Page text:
So, that just leaves the question of valuation. I will again warn that the subject matter in this post is based upon my assumptions which are highly speculative. I have proven myself to be hopelessly wrong in relation to AAPL at certain points in the past, so this time is unlikely to be any different! Using my preferred forward PE multiple excluding cash per share methodology, the graph below shows the forward multiples of my assumed performance over the next 6 quarters at share prices from $150 to $400, in increments of $50. The “increased love trend” is reflective of the higher multiple that AAPL has received as their service business has expanded and the hybrid hardware/software valuation has evolved.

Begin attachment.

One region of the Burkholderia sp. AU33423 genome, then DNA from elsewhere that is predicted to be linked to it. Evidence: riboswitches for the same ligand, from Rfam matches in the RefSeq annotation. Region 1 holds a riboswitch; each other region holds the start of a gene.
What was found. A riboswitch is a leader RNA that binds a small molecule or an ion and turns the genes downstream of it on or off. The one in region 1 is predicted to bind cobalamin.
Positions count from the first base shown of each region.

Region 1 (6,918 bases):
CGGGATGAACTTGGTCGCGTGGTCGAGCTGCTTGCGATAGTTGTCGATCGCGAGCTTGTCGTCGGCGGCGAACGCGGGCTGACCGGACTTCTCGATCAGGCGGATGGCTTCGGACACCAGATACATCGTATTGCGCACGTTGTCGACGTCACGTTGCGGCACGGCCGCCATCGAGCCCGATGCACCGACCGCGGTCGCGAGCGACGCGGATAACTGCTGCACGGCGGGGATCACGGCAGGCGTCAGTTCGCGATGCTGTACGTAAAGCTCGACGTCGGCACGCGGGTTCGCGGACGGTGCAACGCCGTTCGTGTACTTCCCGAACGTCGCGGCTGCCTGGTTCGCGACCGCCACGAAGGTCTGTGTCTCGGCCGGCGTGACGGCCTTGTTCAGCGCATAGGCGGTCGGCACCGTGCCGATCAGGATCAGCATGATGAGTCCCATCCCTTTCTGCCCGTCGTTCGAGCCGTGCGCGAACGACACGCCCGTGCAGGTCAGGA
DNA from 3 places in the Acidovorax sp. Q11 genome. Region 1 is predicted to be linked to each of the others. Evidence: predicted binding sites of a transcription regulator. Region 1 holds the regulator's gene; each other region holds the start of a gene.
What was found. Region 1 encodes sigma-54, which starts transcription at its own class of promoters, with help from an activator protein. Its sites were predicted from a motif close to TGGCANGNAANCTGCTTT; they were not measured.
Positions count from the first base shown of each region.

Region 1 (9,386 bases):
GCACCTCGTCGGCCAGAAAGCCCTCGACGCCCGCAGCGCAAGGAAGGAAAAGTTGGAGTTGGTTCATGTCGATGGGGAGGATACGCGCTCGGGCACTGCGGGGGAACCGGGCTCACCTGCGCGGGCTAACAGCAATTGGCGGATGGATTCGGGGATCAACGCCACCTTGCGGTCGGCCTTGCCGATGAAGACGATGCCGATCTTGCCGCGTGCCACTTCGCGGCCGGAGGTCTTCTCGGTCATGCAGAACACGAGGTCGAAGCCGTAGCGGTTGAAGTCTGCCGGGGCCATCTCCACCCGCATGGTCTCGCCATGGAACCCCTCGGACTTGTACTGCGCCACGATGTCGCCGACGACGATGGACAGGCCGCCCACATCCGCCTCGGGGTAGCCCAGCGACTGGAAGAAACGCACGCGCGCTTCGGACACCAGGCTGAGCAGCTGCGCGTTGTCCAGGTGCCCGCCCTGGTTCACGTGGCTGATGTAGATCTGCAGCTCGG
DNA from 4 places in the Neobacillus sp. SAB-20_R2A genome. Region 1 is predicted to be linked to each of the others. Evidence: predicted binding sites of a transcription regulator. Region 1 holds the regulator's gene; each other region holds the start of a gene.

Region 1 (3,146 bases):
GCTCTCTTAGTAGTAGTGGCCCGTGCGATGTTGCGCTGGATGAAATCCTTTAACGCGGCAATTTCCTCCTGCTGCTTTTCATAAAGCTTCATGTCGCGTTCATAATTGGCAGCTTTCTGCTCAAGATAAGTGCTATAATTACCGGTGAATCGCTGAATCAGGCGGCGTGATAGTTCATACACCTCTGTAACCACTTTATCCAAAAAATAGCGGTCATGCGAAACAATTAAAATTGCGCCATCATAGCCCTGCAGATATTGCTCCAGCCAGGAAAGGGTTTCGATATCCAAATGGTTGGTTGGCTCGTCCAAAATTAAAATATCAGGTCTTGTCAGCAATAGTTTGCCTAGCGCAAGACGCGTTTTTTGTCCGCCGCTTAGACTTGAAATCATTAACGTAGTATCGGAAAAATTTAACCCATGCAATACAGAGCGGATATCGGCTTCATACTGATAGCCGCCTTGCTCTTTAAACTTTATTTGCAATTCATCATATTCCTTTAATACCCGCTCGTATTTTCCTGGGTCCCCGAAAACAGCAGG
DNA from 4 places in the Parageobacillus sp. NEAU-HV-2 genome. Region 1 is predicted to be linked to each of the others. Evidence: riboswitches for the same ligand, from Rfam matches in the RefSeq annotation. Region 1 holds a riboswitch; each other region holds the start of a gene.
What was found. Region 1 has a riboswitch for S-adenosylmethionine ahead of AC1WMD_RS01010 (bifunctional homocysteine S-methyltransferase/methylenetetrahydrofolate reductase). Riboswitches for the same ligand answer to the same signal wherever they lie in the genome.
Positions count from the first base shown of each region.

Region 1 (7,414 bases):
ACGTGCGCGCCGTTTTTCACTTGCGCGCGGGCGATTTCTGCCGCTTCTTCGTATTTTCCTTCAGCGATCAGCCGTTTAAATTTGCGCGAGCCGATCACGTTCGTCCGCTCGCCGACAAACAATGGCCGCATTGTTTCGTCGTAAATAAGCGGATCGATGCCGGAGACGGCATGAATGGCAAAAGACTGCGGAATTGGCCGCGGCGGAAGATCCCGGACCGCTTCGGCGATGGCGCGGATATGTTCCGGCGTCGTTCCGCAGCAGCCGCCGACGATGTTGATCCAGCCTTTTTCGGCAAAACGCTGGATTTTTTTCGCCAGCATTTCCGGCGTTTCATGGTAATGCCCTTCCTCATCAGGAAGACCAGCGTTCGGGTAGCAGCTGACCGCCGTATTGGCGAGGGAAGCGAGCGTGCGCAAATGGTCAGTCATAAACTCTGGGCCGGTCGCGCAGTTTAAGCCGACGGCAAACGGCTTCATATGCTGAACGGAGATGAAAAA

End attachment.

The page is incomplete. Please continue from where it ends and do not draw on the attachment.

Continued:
Based upon this analysis, I would suggest that a share price below $250 should be considered as an entry point. Currently, I am uber bearish on equities and have exited 90%+ of my positions, taking advantage in recent weeks of this fairy tale rally (I mean, where is the upside from here?). Were AAPL to fall below $250, I would look closely at it again, albeit at a still heightened forward PE just below 18 based upon my estimates. Whether such an opportunity is afforded is anybody’s guess. As the man said, nobody knows.

A string of worst evers